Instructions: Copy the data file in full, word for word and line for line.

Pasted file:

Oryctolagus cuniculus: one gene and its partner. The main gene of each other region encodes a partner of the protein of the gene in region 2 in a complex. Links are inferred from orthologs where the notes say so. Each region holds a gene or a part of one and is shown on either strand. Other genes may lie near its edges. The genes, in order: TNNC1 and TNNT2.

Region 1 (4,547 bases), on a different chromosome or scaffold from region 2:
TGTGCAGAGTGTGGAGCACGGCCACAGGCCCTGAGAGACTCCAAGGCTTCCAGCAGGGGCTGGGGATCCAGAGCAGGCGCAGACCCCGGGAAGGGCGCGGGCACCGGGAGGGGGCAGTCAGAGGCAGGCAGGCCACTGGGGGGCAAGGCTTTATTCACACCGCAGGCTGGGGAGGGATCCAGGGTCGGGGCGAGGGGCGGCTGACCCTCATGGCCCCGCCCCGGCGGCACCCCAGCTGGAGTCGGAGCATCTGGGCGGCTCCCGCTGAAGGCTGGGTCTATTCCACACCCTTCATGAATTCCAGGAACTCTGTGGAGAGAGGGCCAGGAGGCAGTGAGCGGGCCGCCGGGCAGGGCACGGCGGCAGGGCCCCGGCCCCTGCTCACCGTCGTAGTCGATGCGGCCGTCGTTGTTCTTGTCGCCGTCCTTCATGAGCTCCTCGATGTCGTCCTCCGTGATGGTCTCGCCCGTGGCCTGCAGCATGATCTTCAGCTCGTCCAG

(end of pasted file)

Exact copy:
Oryctolagus cuniculus: one gene and its partner. The main gene of each other region encodes a partner of the protein of the gene in region 2 in a complex. Links are inferred from orthologs where the notes say so. Each region holds a gene or a part of one and is shown on either strand. Other genes may lie near its edges. The genes, in order: TNNC1 and TNNT2.

Region 1 (4,547 bases), on a different chromosome or scaffold from region 2:
TGTGCAGAGTGTGGAGCACGGCCACAGGCCCTGAGAGACTCCAAGGCTTCCAGCAGGGGCTGGGGATCCAGAGCAGGCGCAGACCCCGGGAAGGGCGCGGGCACCGGGAGGGGGCAGTCAGAGGCAGGCAGGCCACTGGGGGGCAAGGCTTTATTCACACCGCAGGCTGGGGAGGGATCCAGGGTCGGGGCGAGGGGCGGCTGACCCTCATGGCCCCGCCCCGGCGGCACCCCAGCTGGAGTCGGAGCATCTGGGCGGCTCCCGCTGAAGGCTGGGTCTATTCCACACCCTTCATGAATTCCAGGAACTCTGTGGAGAGAGGGCCAGGAGGCAGTGAGCGGGCCGCCGGGCAGGGCACGGCGGCAGGGCCCCGGCCCCTGCTCACCGTCGTAGTCGATGCGGCCGTCGTTGTTCTTGTCGCCGTCCTTCATGAGCTCCTCGATGTCGTCCTCCGTGATGGTCTCGCCCGTGGCCTGCAGCATGATCTTCAGCTCGTCCAG